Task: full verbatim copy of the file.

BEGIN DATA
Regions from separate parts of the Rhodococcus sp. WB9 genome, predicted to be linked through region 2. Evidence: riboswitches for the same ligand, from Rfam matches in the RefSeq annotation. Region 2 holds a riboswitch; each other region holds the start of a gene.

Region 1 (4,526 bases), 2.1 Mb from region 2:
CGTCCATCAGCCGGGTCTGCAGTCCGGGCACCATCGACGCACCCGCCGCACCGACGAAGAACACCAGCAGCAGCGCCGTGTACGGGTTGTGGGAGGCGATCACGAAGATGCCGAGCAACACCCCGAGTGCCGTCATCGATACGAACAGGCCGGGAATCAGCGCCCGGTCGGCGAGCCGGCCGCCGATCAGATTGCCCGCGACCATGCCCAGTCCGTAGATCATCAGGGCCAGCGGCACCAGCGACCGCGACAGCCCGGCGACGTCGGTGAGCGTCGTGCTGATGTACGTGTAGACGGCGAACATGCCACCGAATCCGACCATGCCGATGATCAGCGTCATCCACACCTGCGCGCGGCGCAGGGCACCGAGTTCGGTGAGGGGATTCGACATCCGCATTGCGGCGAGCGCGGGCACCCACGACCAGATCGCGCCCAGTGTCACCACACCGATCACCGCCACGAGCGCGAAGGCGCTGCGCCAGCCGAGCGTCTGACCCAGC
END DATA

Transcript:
Regions from separate parts of the Rhodococcus sp. WB9 genome, predicted to be linked through region 2. Evidence: riboswitches for the same ligand, from Rfam matches in the RefSeq annotation. Region 2 holds a riboswitch; each other region holds the start of a gene.

Region 1 (4,526 bases), 2.1 Mb from region 2:
CGTCCATCAGCCGGGTCTGCAGTCCGGGCACCATCGACGCACCCGCCGCACCGACGAAGAACACCAGCAGCAGCGCCGTGTACGGGTTGTGGGAGGCGATCACGAAGATGCCGAGCAACACCCCGAGTGCCGTCATCGATACGAACAGGCCGGGAATCAGCGCCCGGTCGGCGAGCCGGCCGCCGATCAGATTGCCCGCGACCATGCCCAGTCCGTAGATCATCAGGGCCAGCGGCACCAGCGACCGCGACAGCCCGGCGACGTCGGTGAGCGTCGTGCTGATGTACGTGTAGACGGCGAACATGCCACCGAATCCGACCATGCCGATGATCAGCGTCATCCACACCTGCGCGCGGCGCAGGGCACCGAGTTCGGTGAGGGGATTCGACATCCGCATTGCGGCGAGCGCGGGCACCCACGACCAGATCGCGCCCAGTGTCACCACACCGATCACCGCCACGAGCGCGAAGGCGCTGCGCCAGCCGAGCGTCTGACCCAGC